This year I will turn thirty years old. I know this is quite young. I think I have most of my life in front of me, though who knows, today could be my last. When I awake I have stiffness in my neck and back. Sometimes certain foods bother me that I used to eat in bulk. On the other side, I eat things like vegetables now. There are several gray strands in my beard and my hairline has crept back far enough to remind me of my father when I look at it. Another area that is like my father is my little belly that remains protruded no matter how thin the best of my body may be at a given state. I am ageing.

Ageing is dying. This is a simple matter. Every year moves you closer to the end. You cannot go back. You cannot run away. You aren’t different or special when it comes to ageing. Some may look better than others over the years, but you’re still ageing.

At this stage many people renew their love for exercise and right eating. In part it is because it makes them feel better. I think for some there is this wrongheaded idea that it helps them avoid ageing. While it may prevent you from experiencing certain effects of ageing it doesn’t prevent ageing and there is no guarantee that it will prevent the effects. Treadmills don’t prevent cancer.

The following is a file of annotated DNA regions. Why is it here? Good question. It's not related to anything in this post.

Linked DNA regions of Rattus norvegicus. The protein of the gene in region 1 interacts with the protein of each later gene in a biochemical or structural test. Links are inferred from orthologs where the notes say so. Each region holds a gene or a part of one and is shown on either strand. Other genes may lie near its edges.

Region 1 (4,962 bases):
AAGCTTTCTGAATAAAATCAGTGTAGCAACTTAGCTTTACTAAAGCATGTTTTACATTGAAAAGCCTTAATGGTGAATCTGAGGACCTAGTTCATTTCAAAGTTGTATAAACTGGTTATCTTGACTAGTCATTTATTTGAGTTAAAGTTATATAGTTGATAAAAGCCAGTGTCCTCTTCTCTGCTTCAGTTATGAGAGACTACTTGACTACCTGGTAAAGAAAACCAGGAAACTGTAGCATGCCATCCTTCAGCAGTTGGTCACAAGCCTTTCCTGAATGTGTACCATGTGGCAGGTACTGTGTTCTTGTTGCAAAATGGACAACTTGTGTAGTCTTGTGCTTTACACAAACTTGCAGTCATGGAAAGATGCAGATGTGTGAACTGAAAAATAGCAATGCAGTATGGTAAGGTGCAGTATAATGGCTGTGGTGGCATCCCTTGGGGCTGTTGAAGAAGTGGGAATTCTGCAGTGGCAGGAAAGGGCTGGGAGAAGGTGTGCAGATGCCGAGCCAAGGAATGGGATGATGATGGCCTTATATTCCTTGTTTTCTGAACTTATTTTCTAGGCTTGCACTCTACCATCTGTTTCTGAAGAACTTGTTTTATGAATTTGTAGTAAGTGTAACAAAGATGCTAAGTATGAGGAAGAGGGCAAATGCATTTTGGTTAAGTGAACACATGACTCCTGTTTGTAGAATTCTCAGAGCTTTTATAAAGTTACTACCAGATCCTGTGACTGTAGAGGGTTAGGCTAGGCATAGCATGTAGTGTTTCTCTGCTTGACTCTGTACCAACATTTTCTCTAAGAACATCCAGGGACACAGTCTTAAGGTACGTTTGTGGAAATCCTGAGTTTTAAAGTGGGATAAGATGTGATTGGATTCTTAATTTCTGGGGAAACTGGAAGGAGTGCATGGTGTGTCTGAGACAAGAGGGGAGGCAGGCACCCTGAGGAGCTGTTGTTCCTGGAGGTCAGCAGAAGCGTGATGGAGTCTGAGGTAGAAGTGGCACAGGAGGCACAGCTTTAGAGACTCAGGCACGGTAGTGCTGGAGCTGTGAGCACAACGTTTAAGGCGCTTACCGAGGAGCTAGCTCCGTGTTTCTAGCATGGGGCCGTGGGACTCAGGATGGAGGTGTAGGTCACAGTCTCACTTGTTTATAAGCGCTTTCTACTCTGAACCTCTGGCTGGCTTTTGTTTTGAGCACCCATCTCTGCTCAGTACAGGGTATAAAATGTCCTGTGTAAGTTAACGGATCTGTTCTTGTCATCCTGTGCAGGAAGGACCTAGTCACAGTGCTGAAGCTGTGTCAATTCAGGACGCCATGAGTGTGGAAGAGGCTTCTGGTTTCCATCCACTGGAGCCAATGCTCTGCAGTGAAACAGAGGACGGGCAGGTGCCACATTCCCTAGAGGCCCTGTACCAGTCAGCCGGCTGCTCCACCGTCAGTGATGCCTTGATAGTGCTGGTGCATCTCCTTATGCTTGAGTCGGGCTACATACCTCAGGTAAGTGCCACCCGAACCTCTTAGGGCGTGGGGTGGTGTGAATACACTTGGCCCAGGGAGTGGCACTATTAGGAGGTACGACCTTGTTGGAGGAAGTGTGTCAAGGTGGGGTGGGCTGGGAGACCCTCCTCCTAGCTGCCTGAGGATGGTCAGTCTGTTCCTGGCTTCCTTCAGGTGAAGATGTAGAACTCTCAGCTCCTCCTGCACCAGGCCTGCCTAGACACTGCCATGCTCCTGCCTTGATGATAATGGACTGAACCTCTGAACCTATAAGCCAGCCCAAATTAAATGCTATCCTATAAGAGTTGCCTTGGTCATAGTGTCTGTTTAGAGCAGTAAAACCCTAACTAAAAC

As we move closer to death we reevaluate our priorities and our worldview determines this process. We pity men and women in their thirties that act like teens, or in their fifties that think they are twenty, or in their seventies that deny their age. Why? Well, we assume there is a stage to be selfish: to party, to buy new clothes all the time, go to do this for myself and that for myself. Then we expect the circle of life to demand we begin preparing show the way for the next generation.

If death is final this instinct doesn’t make sense to me. If ageing is a sign that your days are few then those who live as if this world was made for their pleasure are the wise and those who give are fools. If I have seventy years on this planet why spend forty on kids and grandkids, students, and those who we see worthy of investment? Our only investment should be ourselves, because we die, and the world moves on without us.

Resurrection provides the rational for ageing in grace and for giving of one’s self. It is the hope that these seventy years are not all there is to life. It is a glimpse of another life that energizes us to use this one not for ourselves, but for others.

Some may say that truly good people don’t need resurrection or afterlife discussion to do good. Pragmatically, sure. Does it make sense? Not to me. If we live only a few years to disappear forever then we may as well live for ourselves, completely.


See also:

Youth in the Shadow of Death

Birth in the Shadow of Death

Lent in the Shadow of Death